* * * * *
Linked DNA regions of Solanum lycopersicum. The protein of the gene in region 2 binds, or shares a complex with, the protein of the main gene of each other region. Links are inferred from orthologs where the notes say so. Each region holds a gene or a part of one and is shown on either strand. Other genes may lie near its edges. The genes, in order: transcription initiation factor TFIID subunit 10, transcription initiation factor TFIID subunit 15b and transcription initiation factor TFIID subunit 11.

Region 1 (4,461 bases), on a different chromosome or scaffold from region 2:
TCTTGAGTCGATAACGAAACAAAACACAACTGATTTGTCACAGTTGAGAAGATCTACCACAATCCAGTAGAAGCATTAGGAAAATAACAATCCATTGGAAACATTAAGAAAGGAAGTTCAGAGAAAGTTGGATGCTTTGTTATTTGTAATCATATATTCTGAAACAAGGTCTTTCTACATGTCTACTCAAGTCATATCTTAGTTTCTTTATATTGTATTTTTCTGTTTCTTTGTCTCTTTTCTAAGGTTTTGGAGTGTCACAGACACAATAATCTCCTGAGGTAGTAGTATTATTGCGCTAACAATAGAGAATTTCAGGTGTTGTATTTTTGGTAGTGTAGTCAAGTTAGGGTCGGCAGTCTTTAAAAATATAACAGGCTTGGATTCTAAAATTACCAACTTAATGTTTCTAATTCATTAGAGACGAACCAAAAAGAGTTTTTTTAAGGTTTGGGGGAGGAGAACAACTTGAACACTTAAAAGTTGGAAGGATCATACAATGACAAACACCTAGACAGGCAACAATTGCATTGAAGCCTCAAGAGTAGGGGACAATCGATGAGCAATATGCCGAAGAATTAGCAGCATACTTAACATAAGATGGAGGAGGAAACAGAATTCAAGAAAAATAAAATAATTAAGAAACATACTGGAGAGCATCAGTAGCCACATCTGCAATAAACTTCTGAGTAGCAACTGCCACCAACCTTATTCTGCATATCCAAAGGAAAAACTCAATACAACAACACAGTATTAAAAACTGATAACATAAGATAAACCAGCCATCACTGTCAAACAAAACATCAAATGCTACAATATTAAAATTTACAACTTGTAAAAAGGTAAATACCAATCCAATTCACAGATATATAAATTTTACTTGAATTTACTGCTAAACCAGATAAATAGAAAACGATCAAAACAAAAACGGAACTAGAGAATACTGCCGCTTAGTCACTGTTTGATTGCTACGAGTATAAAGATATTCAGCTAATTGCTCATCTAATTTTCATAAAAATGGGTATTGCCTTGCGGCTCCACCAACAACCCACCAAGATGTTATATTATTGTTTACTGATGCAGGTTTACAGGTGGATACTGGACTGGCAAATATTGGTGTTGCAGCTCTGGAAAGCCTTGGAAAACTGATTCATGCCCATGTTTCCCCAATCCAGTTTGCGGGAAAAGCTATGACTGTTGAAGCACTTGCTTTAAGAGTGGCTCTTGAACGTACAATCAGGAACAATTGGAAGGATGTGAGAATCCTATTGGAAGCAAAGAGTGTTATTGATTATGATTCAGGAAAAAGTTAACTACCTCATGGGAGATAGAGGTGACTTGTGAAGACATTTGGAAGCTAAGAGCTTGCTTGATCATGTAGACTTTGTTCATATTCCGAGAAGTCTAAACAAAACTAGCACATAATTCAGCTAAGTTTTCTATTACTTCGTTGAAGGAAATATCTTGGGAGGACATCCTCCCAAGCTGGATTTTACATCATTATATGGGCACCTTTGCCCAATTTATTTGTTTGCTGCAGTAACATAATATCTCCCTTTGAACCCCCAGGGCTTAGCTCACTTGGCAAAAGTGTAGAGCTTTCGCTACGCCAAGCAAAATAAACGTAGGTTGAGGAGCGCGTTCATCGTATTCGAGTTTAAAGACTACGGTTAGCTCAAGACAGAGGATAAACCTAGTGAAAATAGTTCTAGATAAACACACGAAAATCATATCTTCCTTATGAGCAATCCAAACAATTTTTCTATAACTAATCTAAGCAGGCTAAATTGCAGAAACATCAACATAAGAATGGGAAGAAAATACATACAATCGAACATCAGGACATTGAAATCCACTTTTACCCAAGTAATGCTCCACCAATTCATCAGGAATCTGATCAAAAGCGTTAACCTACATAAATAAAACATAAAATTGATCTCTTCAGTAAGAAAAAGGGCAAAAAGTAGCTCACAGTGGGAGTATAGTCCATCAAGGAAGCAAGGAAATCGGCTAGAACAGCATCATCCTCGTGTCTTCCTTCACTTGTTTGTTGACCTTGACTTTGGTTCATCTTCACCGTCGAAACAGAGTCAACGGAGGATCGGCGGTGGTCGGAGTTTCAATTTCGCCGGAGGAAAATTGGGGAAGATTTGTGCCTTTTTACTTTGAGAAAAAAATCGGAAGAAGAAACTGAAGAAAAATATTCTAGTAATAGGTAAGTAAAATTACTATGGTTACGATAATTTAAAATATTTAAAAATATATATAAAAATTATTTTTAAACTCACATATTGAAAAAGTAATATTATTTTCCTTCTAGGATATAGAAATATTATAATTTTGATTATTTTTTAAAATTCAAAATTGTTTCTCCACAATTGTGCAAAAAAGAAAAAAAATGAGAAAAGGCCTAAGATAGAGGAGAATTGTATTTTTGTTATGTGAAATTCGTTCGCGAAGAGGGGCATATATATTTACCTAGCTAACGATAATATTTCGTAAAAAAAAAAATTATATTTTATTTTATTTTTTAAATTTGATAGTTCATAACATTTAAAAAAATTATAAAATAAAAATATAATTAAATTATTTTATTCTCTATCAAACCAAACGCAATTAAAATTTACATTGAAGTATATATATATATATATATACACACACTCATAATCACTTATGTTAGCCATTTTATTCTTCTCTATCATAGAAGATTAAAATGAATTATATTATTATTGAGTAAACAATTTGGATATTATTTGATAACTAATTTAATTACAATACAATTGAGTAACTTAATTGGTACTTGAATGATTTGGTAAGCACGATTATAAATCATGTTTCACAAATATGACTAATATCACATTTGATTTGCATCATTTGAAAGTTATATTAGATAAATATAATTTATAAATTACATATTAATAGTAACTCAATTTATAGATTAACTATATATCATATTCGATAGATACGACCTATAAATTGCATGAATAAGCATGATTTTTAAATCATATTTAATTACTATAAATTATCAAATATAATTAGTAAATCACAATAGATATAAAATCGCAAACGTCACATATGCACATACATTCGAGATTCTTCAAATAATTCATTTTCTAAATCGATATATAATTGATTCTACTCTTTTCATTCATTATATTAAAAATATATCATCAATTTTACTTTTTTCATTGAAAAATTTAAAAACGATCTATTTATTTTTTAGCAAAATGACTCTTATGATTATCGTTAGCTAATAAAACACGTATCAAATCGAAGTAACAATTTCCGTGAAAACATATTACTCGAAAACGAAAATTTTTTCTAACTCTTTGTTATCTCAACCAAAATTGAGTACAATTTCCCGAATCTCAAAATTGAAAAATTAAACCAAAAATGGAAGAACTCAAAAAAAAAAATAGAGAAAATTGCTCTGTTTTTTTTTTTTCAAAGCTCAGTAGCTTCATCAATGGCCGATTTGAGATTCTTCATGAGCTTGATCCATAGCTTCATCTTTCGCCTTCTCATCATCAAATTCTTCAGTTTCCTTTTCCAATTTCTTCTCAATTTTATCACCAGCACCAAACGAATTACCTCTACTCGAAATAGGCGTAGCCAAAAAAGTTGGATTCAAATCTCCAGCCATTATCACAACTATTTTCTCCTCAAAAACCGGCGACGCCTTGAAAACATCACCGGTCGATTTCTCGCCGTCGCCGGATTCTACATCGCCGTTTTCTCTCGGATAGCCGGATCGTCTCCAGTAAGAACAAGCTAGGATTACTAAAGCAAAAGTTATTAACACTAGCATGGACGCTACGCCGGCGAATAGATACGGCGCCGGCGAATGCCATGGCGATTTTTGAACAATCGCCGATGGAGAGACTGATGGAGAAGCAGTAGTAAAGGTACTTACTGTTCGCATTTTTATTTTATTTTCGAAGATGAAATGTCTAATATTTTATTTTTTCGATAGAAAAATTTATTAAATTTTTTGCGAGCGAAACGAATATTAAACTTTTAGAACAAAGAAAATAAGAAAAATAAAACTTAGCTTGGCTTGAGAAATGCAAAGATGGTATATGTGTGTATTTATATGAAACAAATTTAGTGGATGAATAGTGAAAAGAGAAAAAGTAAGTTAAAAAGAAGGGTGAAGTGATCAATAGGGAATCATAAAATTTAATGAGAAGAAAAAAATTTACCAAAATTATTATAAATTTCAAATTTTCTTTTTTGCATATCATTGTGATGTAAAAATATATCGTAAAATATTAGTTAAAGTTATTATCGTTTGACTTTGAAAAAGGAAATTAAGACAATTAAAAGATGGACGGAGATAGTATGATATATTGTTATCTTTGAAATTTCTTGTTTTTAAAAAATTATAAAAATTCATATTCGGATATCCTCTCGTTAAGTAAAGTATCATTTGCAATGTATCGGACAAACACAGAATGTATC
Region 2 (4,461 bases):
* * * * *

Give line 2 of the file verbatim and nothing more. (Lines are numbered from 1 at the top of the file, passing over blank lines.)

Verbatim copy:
Region 1 (4,461 bases), on a different chromosome or scaffold from region 2: